Perhaps you know someone who has filed a successful slip-and-fall claim. Maybe they slipped on ice outside a store. Or perhaps it was a summertime accident, slipping and falling on a wet surface by a swimming pool. The technical name for these cases is premises liability, and it covers so much more than a slip and fall.
Here are some other ways you could be injured on someone else’s property that may be claimable under Washington state premises liability law:
- Fire: Claims could base upon the building being unsafe or the fire alarm or sprinklers not working.
- Assault: People have claimed against banks when assaulted at the ATM outside. They argued the bank should have provided security or better lighting. Others have claimed for being attacked outside a nightclub, contending the club should expect drunken revelers to become violent at times and provide staffing to prevent it.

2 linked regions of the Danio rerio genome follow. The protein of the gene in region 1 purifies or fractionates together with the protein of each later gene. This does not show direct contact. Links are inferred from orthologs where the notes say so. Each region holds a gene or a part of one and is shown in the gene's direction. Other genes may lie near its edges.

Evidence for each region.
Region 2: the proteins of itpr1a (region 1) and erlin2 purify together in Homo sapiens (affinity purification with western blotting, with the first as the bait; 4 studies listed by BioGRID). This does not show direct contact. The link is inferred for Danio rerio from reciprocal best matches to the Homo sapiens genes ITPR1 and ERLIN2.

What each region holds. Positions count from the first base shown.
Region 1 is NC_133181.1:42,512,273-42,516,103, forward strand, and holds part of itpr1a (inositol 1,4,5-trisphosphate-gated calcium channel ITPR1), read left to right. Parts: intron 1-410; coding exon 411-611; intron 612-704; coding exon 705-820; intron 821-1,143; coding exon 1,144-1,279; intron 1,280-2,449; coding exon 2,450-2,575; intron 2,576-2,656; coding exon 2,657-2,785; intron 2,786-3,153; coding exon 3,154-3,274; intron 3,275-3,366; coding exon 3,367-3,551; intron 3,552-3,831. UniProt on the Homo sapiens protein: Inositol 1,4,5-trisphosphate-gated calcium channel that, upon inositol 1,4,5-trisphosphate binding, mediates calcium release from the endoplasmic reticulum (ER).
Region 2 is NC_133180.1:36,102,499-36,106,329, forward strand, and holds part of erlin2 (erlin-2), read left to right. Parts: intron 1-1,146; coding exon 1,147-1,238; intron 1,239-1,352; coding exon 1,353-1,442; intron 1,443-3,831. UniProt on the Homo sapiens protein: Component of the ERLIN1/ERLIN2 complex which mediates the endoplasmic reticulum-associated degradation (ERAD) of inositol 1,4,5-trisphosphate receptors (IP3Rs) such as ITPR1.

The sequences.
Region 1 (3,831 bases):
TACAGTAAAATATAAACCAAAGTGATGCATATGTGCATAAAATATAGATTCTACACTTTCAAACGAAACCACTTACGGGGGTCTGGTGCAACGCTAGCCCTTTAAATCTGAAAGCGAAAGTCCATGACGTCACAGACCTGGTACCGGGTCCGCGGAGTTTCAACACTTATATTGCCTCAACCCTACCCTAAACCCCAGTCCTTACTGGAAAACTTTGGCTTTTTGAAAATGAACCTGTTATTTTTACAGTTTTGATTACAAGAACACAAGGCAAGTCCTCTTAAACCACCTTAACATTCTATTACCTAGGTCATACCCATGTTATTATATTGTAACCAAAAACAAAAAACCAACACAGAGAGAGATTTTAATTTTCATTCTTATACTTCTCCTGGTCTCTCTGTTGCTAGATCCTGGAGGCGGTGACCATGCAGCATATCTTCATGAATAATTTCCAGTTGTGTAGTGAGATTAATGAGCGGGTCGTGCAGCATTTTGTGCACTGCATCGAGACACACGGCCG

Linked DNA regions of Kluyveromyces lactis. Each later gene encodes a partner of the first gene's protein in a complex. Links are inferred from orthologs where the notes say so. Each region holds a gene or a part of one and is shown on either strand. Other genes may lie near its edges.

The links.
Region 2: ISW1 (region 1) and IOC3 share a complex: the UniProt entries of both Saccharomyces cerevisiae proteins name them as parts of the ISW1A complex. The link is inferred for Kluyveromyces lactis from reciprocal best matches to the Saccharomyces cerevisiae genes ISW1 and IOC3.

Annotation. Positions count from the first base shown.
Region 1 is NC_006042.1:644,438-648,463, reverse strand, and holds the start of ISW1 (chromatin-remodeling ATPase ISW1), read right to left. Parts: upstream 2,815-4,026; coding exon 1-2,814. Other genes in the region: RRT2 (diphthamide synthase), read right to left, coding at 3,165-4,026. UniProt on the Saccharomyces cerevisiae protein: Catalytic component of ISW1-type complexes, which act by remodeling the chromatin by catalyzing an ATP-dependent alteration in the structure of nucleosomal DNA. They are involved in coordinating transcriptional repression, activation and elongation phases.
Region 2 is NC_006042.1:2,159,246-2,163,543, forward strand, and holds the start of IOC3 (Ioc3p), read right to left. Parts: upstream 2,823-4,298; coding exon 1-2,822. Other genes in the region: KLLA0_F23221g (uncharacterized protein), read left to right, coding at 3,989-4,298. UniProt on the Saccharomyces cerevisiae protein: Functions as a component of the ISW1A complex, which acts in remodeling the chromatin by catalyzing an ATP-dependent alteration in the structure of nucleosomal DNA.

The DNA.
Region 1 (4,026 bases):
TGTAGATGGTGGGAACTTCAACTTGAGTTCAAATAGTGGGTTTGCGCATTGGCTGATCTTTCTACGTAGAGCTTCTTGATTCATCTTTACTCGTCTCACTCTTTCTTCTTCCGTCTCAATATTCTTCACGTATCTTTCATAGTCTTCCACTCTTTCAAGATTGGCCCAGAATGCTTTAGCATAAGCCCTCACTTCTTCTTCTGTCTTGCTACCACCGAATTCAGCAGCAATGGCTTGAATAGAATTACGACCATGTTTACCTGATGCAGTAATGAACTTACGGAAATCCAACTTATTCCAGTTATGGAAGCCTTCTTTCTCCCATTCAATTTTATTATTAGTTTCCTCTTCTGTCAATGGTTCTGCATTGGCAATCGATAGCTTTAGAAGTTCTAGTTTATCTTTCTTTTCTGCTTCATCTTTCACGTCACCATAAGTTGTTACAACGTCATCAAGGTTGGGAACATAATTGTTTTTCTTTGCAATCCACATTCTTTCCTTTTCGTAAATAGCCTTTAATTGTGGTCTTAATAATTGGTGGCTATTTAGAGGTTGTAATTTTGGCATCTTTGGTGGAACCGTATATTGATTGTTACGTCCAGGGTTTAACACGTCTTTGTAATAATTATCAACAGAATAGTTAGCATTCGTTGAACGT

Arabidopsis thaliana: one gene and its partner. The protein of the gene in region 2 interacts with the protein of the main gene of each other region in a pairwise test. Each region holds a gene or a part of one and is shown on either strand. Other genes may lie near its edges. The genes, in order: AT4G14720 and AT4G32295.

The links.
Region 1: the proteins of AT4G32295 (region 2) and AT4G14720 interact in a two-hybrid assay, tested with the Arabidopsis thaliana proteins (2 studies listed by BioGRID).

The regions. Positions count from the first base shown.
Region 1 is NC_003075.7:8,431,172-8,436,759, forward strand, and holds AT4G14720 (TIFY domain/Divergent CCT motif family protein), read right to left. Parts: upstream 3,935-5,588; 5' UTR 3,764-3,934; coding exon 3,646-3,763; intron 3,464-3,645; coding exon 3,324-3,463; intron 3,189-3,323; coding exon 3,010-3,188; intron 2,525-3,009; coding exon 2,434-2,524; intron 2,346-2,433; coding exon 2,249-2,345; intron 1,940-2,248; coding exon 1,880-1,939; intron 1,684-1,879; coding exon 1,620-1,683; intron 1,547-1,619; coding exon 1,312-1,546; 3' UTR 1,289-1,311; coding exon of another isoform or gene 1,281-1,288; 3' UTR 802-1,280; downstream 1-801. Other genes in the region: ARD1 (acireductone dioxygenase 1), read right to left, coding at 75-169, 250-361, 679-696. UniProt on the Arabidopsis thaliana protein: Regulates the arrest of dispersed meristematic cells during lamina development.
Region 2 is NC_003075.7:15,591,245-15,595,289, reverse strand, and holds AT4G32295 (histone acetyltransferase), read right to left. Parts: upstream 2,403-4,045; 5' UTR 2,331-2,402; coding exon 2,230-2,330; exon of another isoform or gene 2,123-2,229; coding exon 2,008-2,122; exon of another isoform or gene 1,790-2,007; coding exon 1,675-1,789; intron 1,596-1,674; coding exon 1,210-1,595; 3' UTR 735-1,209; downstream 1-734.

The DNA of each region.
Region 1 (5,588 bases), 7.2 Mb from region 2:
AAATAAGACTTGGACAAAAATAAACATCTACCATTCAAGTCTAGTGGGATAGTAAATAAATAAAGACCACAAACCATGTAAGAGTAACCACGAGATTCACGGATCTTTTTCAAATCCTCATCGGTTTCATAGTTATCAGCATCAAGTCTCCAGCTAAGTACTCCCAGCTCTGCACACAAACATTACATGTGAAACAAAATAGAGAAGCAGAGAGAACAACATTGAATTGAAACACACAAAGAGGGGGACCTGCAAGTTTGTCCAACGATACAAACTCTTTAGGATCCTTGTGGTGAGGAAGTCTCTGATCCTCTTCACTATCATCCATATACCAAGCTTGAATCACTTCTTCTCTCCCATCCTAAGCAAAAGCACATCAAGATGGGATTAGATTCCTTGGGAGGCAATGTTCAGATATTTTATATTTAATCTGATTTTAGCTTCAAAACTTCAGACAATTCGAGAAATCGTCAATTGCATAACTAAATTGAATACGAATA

Whether a claim will be successful depends on the specific circumstances.
- Why were you on the property? Property owners usually hold some responsibility to those who enter their property. They have more responsibility toward a paying client than a guest and less to a trespasser.
- Did the owner know about the hazard, and could they have done something about it? If there is a clear danger, such as a broken floorboard, the owner would be expected to cordon off the area or mend it. However, if they did not know about it because it only broke five minutes before, it is harder to argue they could have prevented the accident.
- What role did you play in your injury? Washington law considers contributory negligence when adjusting premises liability awards. The court will consider what percentage of the fault was yours and reduce any award by that percentage. If the floorboard broke because you were jumping up and down on it, you would carry more blame than if you only walked across it once.
Whatever the circumstances of your injury on another person’s property, you need an experienced attorney to argue your case and fight for compensation.